Hasegawa 1/48 Bf-109G-10 'End of War'

KIT: Hasegawa 1/48 Bf-109G-10 'End of War'
KIT #: 09742
PRICE: $27.17 at GreatModels
DECALS: Three Options
REVIEWER: Scott Van Aken
NOTES: Reboxing with new decals


The Bf-109G-10 was a 'stop-gap' aircraft that was based on the G-6 airframe. It incorporated pretty much all of the updates that were to be installed in the Bf-109K-4 except the outer main landing gear doors. Most G-10s had an Erla Haube canopy, wooden tail, and tall tail wheel. There was a mixture of those with the additional wide main wheels with the corresponding wider fairings on the upper wing to allow them to fit and the standard version with the smaller wing fairings. Some G-10s had the shorter tail wheel. All had the newer, more streamlined cowling to cover the larger supercharger. This particular kit has the 'Type 100' cowling where the left side cowling to fuselage fairing is curved.


Hasegawa's later 109s are the industry standard and those wanting to build an F-K version in 1/48 scale will gravitate towards this kit. It is typical of when Hasegawa first introduced this kit in the early 1990s. One of the sprues, which contains the wing, has been the same since day one and has been designed for the 109F. G-K modelers will need to scribe an additional panel line and open up the circular wheel well openings. Both tasks take a very short amount of time to complete and most of us are quite used to doing this.

The cockpit is quite complete and will satisfy most builders. However, aftermarket sets generally have a bit higher level of detailing that many seek and so if you wish a higher clarity of detailing, get one of those. The 109G-10 has a different cockpit in terms of arrangement and instrument panel when compared to the G-14 and earlier versions so be sure to get the proper set. The kit provides options for the larger or smaller upper wing fairings so one has to determine which version is being built before gluing the wings together. Since the openings  for the small fairings will be easily seen in the wheel well, it would be a good ideal to apply filler after fitting the fairings and before gluing the wings.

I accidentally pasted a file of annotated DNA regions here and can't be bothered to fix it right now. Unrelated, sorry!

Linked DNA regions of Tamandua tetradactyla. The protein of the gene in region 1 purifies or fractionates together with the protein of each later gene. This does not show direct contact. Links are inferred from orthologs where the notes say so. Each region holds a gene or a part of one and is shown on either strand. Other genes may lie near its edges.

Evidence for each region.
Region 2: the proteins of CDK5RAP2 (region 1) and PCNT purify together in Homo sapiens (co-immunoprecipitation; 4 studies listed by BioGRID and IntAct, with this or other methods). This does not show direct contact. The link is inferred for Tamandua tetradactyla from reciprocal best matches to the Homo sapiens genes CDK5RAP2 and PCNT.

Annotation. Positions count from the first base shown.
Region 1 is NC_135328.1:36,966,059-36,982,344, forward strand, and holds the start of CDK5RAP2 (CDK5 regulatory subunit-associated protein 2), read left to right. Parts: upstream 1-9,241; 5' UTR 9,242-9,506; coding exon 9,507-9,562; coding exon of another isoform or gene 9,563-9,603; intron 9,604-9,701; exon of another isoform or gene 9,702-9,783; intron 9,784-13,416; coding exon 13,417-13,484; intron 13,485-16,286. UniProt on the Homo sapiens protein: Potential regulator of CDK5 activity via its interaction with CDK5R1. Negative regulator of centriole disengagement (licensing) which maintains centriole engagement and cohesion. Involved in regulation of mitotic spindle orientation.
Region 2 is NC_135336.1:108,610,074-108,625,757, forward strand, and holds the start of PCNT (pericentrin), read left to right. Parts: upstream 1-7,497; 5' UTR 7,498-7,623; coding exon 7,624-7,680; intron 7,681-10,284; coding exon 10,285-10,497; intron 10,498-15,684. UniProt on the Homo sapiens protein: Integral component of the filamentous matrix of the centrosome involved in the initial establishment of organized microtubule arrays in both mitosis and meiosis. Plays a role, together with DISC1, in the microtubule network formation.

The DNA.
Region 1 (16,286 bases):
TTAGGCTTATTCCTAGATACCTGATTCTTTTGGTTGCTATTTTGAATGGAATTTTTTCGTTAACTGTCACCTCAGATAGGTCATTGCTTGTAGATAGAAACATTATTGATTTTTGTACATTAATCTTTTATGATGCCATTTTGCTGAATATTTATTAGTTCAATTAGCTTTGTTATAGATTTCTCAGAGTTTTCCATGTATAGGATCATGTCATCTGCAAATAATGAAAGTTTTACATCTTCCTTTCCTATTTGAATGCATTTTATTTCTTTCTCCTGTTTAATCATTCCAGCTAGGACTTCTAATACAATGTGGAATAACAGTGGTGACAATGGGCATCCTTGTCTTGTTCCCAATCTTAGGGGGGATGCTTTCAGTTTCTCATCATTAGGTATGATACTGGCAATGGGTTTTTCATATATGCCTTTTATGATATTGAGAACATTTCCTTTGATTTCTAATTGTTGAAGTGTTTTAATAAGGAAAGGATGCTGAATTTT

The G-10 has a wider set of prop blades and a deeper oil cooler than earlier versions. Those have been provided. The new fuselage halves have all the G-10 identifying features like the different cowling, MW-1 tank bulge on the interior and the wider wheels. The rest is standard Hasegawa 109 with separate flaps and radiator exhaust doors.  I did find it interesting to note that none of the options seem to use a drop tank. Two different versions are provided as well as the rack for it, so it is up to you as to whether to add one or not.

Instructions provide both Gunze and RLM color information, which is good considering that Gunze is no longer sending paints to North America. There are three options provided for you. All appear to be RLM 75/83 over 76 with pretty similar amounts of mottle and a similar upper/lower demarcation line. First is the box art plane from II./JG 52 with the black fuselage band and an areas on the fuselage that was painted over for the aicraft number. Second is a I./JG 300 plane with the blue/white/blue Reich Defense band on the fuselage. The last is a popular subject amongst 109 modelers, the Croatian aircraft with the painted over rear fuselage band and a yellow nose right as was typical for late war Eastern Front planes. Decals are well printed and appear to be the 'older' printed type as the whites appear a bit more to the ivory side of things.


And so there you have it. Another fine Hasegawa 109 reboxing. Probably more 109 kits have been produced by Hasegawa than any other aircraft type and I'm sure this one will prove to be quite popular.

August 2008

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